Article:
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Assign the investigation#

When your team or organization has had an incident it’s ideal to mobilize your investigation process as quickly as possible to extract as much learning as you can from this unplanned event.4

Investigations need to be assigned to someone in particular. Though they can be collaborative, it’s important that one person be responsible for moving the investigation forward. Assigning someone upfront also ensures that you’re picking someone who has the capacity to take on an investigation and is in a good position to do so.

First, assign an investigator who will own the responsibility for the investigation all the way through the process (from initial analysis through distribution of findings). While this step may seem straightforward, not everyone will be a good match for every investigation.

This person:#

Should... Shouldn't be...
Have a foundational level of knowledge of the components involved in the system Someone directly involved in the response and mitigation of the incident
Be trained on investigation techniques, interviewing, and facilitating post-incident learning reviews Untrained, inexperienced, or completely new to the organization
Be committed to establishing or reinforcing a post-incident process where participants feel safe In a position of authority over participants and interviewees
Be able to dedicate time and attention to driving the investigation through to completion

Why these things?#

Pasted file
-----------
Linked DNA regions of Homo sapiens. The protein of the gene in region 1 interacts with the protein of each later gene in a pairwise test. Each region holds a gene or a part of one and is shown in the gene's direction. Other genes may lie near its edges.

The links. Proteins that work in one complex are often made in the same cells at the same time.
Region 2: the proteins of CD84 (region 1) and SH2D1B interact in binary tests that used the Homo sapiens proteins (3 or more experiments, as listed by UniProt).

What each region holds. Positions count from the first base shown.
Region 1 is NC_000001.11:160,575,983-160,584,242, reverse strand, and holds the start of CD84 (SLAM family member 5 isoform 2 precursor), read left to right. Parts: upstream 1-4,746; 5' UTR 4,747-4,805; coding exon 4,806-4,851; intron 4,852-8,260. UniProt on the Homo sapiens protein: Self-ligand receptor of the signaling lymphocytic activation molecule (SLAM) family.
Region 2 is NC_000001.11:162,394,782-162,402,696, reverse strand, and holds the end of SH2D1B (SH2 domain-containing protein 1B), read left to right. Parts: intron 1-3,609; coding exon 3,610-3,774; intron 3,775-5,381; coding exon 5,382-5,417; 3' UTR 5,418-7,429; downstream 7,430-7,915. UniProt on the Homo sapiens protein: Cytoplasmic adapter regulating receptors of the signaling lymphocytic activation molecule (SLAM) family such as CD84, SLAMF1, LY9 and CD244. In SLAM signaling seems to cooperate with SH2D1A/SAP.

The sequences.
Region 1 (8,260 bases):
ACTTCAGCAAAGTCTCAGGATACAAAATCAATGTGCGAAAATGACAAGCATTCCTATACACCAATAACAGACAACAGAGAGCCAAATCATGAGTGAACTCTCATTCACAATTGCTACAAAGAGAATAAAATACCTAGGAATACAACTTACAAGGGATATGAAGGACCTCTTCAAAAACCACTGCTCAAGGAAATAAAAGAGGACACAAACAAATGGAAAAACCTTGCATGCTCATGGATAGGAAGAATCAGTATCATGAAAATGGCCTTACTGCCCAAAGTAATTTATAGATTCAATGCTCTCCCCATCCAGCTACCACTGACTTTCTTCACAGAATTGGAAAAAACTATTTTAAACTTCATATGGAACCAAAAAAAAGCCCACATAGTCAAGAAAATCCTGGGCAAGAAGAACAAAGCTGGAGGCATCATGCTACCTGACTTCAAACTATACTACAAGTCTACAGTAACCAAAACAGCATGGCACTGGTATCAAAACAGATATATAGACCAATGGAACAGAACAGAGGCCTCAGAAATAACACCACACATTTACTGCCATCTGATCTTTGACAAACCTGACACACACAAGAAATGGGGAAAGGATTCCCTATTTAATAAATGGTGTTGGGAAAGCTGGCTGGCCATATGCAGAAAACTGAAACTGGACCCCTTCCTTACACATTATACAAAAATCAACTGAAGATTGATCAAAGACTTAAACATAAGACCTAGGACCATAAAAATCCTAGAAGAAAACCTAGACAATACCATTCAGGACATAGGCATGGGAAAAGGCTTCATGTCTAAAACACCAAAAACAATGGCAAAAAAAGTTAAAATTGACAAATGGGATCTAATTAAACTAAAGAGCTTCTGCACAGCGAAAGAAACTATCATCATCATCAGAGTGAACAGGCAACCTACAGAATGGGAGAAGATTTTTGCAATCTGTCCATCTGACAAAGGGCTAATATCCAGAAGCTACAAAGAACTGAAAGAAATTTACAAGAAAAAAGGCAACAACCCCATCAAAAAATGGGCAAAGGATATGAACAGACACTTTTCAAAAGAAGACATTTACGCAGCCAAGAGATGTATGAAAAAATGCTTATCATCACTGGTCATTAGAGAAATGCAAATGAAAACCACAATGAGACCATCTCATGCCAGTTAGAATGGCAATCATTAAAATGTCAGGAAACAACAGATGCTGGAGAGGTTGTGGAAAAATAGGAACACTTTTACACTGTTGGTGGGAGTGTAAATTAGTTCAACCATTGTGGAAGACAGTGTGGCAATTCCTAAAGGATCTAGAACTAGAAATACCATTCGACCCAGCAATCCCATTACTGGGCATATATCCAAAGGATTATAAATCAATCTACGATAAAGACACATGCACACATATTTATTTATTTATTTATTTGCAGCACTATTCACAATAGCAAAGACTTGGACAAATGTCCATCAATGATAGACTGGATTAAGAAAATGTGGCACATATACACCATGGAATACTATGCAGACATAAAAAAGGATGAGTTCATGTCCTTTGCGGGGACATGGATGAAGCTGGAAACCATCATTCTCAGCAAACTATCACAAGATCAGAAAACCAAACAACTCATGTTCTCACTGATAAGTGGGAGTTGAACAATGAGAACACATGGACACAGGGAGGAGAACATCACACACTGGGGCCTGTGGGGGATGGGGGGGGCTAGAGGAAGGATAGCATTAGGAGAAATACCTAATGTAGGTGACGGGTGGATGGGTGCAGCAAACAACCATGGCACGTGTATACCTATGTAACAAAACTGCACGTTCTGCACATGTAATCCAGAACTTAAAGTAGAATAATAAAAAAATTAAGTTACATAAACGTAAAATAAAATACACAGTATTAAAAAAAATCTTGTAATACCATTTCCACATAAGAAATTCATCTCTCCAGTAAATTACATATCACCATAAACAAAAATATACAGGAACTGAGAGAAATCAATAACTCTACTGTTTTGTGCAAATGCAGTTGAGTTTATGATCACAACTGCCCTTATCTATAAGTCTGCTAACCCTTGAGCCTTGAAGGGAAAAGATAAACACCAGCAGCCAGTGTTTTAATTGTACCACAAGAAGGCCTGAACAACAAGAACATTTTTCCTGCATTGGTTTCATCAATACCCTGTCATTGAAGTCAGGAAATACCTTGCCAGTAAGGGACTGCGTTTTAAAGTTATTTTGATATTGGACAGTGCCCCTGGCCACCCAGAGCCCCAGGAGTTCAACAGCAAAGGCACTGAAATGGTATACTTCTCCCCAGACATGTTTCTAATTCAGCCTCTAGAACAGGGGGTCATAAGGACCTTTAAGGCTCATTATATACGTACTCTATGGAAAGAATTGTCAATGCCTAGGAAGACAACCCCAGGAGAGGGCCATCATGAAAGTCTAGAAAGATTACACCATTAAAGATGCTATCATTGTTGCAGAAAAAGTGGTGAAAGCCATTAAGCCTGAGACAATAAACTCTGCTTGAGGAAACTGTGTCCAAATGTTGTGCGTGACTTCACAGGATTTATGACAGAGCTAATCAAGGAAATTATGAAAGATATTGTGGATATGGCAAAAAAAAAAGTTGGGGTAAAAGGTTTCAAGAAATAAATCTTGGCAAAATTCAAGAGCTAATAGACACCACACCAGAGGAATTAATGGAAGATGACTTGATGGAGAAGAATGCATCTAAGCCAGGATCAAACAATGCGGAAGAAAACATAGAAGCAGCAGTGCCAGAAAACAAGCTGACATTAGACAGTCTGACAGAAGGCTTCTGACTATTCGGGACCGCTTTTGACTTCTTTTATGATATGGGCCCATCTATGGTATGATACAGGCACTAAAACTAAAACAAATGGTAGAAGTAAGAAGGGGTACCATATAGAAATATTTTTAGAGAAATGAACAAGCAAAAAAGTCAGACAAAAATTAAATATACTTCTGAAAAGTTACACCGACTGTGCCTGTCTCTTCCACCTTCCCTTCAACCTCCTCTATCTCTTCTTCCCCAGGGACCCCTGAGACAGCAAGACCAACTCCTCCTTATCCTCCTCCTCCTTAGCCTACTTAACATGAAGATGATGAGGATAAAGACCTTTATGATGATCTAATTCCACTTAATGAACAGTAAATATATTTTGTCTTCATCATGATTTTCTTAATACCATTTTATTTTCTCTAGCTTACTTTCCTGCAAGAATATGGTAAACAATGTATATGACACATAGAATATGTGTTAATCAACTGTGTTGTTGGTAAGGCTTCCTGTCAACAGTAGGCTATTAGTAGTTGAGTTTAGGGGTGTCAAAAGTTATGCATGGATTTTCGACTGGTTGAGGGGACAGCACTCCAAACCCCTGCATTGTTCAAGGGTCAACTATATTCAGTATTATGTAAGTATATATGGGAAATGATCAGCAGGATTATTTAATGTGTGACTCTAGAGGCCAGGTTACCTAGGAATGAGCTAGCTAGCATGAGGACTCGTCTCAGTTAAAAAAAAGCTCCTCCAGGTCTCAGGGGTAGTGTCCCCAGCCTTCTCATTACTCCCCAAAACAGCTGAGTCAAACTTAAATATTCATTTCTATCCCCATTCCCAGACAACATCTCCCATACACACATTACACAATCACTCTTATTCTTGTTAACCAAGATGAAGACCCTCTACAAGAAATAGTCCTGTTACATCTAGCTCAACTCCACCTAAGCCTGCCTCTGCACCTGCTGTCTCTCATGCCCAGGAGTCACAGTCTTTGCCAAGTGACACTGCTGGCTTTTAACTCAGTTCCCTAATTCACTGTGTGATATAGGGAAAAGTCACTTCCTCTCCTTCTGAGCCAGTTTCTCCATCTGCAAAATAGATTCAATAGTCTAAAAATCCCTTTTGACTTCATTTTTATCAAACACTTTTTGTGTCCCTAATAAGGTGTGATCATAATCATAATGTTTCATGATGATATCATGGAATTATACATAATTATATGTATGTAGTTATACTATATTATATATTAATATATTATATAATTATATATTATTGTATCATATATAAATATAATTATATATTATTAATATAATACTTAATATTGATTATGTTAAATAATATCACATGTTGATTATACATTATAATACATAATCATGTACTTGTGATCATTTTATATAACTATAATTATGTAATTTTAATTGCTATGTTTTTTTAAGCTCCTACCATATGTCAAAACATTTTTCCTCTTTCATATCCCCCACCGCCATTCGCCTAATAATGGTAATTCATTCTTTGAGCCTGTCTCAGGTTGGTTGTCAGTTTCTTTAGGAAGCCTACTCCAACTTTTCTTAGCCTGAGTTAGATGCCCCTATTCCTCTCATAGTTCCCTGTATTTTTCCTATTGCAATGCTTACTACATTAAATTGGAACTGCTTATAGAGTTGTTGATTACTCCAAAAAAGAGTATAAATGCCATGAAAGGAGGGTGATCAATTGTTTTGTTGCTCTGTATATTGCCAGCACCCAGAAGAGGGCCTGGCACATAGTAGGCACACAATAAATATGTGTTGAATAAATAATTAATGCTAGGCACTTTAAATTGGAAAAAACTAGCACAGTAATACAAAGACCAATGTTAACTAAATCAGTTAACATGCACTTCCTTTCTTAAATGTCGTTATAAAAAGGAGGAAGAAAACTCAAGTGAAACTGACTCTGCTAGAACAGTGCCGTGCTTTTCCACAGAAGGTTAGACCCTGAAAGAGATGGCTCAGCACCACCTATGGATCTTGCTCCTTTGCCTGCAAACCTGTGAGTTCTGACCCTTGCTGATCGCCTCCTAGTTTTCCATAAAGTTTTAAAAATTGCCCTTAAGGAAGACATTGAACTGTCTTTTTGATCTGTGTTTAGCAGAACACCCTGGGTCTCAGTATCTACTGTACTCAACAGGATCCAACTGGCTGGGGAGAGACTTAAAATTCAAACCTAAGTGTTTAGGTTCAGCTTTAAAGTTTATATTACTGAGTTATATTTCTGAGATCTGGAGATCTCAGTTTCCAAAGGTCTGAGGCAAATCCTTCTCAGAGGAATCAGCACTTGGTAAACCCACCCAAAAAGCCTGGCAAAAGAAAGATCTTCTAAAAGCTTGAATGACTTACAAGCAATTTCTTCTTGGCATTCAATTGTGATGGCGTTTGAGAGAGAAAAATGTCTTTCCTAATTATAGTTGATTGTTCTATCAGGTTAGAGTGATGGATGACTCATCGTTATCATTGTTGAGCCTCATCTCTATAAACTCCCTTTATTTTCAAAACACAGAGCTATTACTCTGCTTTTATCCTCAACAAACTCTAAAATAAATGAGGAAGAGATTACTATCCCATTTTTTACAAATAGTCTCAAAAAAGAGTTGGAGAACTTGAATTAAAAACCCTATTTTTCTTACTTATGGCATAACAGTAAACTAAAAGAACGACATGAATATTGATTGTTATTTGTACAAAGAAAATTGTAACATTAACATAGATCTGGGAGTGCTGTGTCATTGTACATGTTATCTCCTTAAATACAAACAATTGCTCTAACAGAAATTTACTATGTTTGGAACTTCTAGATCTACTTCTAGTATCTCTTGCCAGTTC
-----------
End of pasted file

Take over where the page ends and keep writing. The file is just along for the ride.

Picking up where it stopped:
Someone with a foundational level of knowledge will be able to understand the technical issues involved. That person also being trained in investigation techniques, including knowledge elicitation5 allows them to better surface information and ask better questions. Without someone who is committed to helping people feel safe, it will be difficult to get their perspective.

It’s not recommended that someone who was directly involved in the incident investigate it because that can unintentionally bias them. Being directly involved can also prevent an investigator from being seen as a neutral third party. Similarly, the facilitator shouldn’t be someone with authority over the interviewees in order to not create a fear of reprimand, concerns about looking unsure in front of management, or doubts around admitting to doing “the wrong thing,” all of which can limit the learning that takes place.

We understand that every organization is different, and they may not be able to find investigators who meet all these requirements (some companies may only have one team doing incident reviews, or a smaller startup may have everyone involved in every incident). If this applies to you, make sure to remind your team to take a third-party perspective.

Accepting an investigation#

If you’ve been asked to lead an investigation, awesome! We’re here for you. A few things to consider when accepting an investigation are:

Do you have the time to handle your colleagues’ potentially challenging experiences with care and attention#

A clumsily executed investigation can make things worse in terms of people’s difficult emotions in the aftermath of an incident. In order to determine if you have the bandwidth necessary, think of the length of the incident and the conversation surrounding it because you will need to become acquainted with the whole thing prior to starting the incident investigation.

It’s also important to consider the impact. Incidents with higher impact (e.g., it made the news, led to a large monetary loss) may be emotionally and politically charged, which can have an impact on participants and you as the investigator. It’s important that you’re able to be impartial and empathetic to the situation.

Can you meet the deadline being set, or are you able to manage your workload to finish the investigation in a timely manner?#

Some incidents will take a long time to give due diligence, you will have to balance thoroughness with prompt interviews (while the incident is fresh on people’s minds).